Spending a day at the Grand Canyon with Wilfred Whatanome, perhaps the most recognised member of the Hualapai Indian Nation, may have some troubling effects on your outlook on life.
Wilfred is connected to the Earth around here. The Hualapai have lived on the West Rim of the Canyon for almost a thousand years, and tribal members like Wilfred are keen to not only keep their culture alive, but to help visitors to the Canyon understand more than just the geology.
|Viator & The Hualapai Nation meet for talks at Eagle Point|
That’s not to say the geology isn’t interesting. But when Wilfred starts talking about the history of his people, about their old customs and folklore, and about being truly happy in your own life, you’ll notice that your attention has shifted away from your surroundings and become more introspective. Which is surprising when you are in the middle of a place like this…
Because all the cliches are in place for a reason: it’s vast, majestic, soaring, serene, mystical, and — frankly — pretty scary. This is not a place you would want to get lost in, especially at night or during winter, when temperatures plummet and those cliff edges are still 4,000 feet above the river.
Anyway, I’m no Grand Canyon expert, but I did learn a bunch of things in my one day escape from Las Vegas that will be helpful to first-time visitors:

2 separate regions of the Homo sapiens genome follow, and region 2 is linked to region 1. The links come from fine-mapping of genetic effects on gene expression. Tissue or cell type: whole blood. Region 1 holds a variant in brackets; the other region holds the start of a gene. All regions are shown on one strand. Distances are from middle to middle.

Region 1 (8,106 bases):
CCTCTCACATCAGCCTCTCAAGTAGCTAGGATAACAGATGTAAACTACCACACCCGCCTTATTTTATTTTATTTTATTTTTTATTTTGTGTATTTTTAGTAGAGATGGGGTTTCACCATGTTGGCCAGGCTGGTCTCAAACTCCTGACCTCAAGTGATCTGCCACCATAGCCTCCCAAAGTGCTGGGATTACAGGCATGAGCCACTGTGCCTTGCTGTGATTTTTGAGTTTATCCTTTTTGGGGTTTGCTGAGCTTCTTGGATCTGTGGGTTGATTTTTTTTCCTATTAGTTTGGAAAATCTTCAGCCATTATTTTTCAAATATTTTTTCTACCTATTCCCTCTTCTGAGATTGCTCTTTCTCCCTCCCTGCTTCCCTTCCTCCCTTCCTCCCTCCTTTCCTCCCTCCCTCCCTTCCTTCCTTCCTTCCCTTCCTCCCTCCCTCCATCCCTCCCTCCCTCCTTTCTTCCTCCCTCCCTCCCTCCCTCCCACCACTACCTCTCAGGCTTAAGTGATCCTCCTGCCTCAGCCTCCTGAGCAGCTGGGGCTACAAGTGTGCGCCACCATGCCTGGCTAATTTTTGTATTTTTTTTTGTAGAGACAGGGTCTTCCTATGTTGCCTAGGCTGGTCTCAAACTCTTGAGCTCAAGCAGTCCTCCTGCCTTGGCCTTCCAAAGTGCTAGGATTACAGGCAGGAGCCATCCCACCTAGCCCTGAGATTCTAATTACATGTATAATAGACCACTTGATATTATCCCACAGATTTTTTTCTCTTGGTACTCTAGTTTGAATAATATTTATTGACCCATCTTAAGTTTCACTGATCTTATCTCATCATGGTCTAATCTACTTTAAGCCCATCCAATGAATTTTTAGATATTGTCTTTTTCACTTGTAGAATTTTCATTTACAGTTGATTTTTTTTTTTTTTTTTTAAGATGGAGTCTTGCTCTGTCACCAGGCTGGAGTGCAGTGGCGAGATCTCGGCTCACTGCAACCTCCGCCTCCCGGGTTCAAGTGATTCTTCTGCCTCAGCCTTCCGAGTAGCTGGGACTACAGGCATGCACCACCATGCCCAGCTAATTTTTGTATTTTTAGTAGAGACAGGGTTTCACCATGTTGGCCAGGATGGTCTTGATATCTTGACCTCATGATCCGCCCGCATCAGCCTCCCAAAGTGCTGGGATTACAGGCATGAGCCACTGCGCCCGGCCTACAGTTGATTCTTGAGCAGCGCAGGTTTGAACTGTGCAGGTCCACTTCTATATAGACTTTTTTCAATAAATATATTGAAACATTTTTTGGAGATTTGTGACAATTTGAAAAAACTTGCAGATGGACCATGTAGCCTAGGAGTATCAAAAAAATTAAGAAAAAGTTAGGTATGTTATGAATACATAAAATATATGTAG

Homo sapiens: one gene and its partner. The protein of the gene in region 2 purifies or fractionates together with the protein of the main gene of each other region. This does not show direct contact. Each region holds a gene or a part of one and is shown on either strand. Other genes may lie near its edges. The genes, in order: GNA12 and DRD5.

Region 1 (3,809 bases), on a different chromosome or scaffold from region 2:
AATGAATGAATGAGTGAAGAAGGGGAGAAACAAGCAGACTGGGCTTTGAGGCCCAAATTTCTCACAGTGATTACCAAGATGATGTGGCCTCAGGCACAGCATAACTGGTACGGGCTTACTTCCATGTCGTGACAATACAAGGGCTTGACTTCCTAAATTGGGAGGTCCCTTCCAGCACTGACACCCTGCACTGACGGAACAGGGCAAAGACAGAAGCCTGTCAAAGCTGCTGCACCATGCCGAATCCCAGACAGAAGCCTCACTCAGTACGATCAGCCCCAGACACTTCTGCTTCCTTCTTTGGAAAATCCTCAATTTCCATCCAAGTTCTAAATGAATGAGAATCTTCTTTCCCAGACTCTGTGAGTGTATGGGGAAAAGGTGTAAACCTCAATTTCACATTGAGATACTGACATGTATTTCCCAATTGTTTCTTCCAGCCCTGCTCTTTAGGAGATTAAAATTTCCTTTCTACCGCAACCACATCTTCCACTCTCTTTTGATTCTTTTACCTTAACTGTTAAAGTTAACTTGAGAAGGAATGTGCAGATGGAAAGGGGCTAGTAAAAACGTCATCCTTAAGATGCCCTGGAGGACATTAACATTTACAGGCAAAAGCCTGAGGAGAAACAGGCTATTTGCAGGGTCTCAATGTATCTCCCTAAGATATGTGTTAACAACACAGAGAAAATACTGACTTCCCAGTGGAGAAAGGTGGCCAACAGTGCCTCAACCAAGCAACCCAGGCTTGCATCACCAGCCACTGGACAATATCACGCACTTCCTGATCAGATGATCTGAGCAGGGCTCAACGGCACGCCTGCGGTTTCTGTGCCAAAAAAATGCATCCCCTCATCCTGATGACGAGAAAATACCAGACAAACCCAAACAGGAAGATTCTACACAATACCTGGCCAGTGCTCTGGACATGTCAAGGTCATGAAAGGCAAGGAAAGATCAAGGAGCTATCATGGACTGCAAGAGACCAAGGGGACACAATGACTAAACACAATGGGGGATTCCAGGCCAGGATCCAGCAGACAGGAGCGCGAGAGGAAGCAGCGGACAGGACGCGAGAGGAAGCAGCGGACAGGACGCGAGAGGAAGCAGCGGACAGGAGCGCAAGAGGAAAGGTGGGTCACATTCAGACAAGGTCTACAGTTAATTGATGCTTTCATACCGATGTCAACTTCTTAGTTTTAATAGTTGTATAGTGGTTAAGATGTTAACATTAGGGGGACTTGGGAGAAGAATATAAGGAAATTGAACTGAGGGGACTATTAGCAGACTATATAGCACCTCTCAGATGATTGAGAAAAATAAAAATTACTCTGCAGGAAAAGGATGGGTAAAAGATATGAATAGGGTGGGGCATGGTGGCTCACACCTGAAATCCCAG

- Think carefully about how you want to get there. There are dramatic differences between helicopter, fixed-wing and drive-in tours. Driving down to the Canyon by Hummer will appeal to those who don’t savour a 45-minute chopper or plane ride, others will just want to “get there”, and some will see the flight as a highlight of their day.
- Research which part of the Canyon you want to visit. The West Rim, South Rim and North Rim all offer different experiences.
- Think about what you want to do there. This is closely linked to your decision on which part of the Canyon to visit. Things to see and do include hiking, boat rides, off-roading, horseback rides, wagon rides, and nearby sites such as Monument Valley, Joshua Tree Forest and Hoover Dam. Each tour offers a different combination.
|A gift from Wilfred, on stone from his tribal lands
Viator has a broad range of tours and we’re constantly evaluating the customer experience to ensure we’re delivering what people want. For those who just aren’t sure — and that includes most first-timers, I guess — my advice is to select a tour that includes some time down at the River, not just on the rim; and time with the locals: the Hualapai and Navajo Tribes who are the custodians of much of the Canyon. I was a guest of Sundance Helicopters on their Grand Voyager Exclusive tour. At around $500 per person it’s quite a commitment, but I’m willing to bet you won’t regret a penny of it.